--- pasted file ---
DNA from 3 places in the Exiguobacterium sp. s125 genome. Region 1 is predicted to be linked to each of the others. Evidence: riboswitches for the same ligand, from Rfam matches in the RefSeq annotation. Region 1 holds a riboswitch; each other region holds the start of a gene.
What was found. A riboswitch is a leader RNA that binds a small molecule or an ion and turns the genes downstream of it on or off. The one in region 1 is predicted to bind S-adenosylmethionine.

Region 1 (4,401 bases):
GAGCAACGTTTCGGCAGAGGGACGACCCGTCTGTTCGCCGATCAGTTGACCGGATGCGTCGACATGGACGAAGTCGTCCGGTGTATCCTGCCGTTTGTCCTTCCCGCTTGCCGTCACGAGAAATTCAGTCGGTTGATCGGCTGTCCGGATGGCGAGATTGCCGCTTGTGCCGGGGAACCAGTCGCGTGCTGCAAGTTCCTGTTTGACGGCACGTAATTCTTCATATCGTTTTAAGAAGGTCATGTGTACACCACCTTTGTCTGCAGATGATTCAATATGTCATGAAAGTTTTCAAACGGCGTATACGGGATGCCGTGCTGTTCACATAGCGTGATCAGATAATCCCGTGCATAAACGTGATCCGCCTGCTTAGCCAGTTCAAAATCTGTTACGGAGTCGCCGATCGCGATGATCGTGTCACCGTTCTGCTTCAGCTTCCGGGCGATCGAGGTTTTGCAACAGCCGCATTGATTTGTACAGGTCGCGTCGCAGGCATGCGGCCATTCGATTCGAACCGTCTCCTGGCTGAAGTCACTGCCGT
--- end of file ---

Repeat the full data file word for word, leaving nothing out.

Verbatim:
DNA from 3 places in the Exiguobacterium sp. s125 genome. Region 1 is predicted to be linked to each of the others. Evidence: riboswitches for the same ligand, from Rfam matches in the RefSeq annotation. Region 1 holds a riboswitch; each other region holds the start of a gene.
What was found. A riboswitch is a leader RNA that binds a small molecule or an ion and turns the genes downstream of it on or off. The one in region 1 is predicted to bind S-adenosylmethionine.

Region 1 (4,401 bases):
GAGCAACGTTTCGGCAGAGGGACGACCCGTCTGTTCGCCGATCAGTTGACCGGATGCGTCGACATGGACGAAGTCGTCCGGTGTATCCTGCCGTTTGTCCTTCCCGCTTGCCGTCACGAGAAATTCAGTCGGTTGATCGGCTGTCCGGATGGCGAGATTGCCGCTTGTGCCGGGGAACCAGTCGCGTGCTGCAAGTTCCTGTTTGACGGCACGTAATTCTTCATATCGTTTTAAGAAGGTCATGTGTACACCACCTTTGTCTGCAGATGATTCAATATGTCATGAAAGTTTTCAAACGGCGTATACGGGATGCCGTGCTGTTCACATAGCGTGATCAGATAATCCCGTGCATAAACGTGATCCGCCTGCTTAGCCAGTTCAAAATCTGTTACGGAGTCGCCGATCGCGATGATCGTGTCACCGTTCTGCTTCAGCTTCCGGGCGATCGAGGTTTTGCAACAGCCGCATTGATTTGTACAGGTCGCGTCGCAGGCATGCGGCCATTCGATTCGAACCGTCTCCTGGCTGAAGTCACTGCCGT